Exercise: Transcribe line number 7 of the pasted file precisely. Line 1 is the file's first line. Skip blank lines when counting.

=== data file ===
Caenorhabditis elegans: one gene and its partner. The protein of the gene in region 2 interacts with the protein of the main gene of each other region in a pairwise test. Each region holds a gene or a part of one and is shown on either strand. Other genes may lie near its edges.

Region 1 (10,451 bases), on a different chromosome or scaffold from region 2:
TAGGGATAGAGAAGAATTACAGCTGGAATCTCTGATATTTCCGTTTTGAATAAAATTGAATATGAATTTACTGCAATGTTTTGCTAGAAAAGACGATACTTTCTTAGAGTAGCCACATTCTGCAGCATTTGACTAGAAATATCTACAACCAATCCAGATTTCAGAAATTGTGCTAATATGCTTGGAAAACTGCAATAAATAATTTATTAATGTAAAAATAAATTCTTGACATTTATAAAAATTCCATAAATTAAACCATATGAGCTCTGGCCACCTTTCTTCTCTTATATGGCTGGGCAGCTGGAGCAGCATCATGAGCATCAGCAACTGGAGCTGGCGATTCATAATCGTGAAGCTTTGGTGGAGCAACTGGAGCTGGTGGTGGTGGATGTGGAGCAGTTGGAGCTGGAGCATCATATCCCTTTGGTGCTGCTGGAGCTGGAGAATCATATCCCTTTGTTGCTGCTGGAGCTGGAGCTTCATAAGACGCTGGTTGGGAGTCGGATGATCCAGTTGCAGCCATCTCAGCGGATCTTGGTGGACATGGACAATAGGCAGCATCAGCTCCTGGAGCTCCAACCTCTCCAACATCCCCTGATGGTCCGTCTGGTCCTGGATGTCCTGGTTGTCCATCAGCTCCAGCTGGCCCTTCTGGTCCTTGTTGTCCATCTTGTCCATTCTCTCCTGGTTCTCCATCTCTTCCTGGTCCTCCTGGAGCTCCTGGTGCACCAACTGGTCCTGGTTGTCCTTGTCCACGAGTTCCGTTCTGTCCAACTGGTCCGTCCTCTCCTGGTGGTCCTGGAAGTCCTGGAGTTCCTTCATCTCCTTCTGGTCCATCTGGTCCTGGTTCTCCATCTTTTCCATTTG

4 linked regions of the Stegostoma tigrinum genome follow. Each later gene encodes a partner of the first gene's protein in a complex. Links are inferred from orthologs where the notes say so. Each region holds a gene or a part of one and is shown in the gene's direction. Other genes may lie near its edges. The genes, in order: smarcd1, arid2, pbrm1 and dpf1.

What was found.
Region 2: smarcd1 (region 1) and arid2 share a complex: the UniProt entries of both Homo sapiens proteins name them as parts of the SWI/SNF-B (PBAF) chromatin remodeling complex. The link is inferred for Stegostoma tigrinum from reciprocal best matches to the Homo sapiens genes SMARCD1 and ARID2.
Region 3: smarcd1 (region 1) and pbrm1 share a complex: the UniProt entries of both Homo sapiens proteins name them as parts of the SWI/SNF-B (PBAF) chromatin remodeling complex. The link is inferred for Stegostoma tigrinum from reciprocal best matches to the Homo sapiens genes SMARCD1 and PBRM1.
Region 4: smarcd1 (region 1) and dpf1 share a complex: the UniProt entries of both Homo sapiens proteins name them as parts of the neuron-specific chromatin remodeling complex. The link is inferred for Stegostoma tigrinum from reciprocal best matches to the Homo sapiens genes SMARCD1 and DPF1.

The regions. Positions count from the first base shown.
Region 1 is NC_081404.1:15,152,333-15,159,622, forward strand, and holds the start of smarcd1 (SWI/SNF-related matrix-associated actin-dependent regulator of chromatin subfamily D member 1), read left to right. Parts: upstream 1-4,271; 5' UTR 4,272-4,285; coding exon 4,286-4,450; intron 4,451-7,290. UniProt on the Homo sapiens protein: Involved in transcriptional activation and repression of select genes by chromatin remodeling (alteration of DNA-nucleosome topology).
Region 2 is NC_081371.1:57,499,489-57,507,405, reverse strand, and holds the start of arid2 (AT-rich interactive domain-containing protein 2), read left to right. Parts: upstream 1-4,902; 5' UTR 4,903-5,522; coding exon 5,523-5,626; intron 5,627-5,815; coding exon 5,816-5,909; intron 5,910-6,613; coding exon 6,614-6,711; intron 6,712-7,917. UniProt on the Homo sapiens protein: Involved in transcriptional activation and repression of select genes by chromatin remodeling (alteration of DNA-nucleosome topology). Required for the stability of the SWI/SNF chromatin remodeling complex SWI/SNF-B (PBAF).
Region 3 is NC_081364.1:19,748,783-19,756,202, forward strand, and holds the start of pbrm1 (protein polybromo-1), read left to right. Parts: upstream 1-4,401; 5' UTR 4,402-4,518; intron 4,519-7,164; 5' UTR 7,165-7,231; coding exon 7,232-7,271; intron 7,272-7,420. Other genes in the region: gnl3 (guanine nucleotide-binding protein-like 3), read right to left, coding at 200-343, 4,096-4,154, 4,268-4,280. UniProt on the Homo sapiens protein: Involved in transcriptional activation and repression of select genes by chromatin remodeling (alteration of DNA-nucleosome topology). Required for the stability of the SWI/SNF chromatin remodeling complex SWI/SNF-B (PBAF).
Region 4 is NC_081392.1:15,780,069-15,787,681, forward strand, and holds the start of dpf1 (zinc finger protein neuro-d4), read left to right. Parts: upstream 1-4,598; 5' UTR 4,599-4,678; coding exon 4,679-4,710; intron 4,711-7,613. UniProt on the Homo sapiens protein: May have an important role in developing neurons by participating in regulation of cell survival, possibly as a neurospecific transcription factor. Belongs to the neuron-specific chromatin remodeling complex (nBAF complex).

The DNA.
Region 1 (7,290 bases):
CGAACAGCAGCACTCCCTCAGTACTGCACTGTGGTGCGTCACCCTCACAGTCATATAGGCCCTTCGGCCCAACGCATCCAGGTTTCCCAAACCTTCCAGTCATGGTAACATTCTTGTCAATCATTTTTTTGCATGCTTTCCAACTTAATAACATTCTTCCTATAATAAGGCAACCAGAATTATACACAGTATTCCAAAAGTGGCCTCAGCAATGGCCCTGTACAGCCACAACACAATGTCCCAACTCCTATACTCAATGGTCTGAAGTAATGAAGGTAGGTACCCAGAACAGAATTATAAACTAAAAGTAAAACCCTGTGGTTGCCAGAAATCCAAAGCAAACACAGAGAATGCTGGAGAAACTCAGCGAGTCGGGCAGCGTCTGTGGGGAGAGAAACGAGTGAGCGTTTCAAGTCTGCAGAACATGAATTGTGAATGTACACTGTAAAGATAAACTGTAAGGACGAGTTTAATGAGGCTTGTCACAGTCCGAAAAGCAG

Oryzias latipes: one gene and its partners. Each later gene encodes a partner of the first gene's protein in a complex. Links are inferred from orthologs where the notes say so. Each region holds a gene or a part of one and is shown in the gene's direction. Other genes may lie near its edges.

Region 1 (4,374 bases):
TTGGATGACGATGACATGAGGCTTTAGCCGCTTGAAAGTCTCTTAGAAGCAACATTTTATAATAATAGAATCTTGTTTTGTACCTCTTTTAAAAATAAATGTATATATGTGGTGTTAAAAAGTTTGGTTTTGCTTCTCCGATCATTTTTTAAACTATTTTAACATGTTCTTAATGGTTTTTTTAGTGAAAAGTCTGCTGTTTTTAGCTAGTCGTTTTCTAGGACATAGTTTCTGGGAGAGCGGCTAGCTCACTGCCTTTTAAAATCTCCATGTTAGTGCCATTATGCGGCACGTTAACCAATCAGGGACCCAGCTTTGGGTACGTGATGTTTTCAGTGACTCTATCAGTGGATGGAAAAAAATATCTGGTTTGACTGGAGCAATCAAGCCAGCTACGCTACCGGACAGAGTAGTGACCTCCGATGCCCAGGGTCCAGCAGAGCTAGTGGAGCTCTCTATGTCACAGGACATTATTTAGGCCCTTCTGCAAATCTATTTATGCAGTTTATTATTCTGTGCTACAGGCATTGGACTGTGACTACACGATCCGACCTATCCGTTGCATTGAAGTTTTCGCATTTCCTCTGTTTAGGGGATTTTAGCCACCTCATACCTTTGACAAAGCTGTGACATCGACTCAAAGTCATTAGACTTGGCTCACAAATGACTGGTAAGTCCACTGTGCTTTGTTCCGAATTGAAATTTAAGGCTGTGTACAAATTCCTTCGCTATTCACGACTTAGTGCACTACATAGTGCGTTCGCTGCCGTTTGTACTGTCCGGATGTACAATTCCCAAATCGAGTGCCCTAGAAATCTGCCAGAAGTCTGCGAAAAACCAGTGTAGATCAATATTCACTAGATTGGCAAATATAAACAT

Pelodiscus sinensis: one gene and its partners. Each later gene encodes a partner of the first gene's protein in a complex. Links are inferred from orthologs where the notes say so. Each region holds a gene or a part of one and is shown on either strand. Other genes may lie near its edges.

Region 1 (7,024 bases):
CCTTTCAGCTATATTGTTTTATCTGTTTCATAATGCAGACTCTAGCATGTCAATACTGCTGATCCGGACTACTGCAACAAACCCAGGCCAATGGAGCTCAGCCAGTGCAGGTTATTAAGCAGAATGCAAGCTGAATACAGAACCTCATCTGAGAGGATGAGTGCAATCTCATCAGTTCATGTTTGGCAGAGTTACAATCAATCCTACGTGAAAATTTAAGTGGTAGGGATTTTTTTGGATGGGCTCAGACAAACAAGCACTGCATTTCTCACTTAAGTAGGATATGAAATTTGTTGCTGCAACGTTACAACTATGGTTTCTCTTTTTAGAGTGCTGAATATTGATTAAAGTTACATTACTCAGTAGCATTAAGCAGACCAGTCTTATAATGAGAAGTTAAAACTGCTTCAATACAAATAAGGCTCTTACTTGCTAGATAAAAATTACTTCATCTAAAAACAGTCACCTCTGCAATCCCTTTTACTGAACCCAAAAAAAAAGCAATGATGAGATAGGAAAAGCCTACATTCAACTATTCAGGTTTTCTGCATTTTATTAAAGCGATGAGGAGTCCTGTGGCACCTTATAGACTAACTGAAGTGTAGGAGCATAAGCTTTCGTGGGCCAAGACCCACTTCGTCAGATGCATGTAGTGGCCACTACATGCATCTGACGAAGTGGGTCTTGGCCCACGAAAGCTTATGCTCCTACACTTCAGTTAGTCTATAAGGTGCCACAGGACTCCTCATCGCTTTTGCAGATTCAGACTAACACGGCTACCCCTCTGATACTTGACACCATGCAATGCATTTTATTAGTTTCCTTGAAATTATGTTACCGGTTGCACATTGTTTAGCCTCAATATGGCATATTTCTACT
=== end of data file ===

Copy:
Region 3: smarcd1 (region 1) and pbrm1 share a complex: the UniProt entries of both Homo sapiens proteins name them as parts of the SWI/SNF-B (PBAF) chromatin remodeling complex. The link is inferred for Stegostoma tigrinum from reciprocal best matches to the Homo sapiens genes SMARCD1 and PBRM1.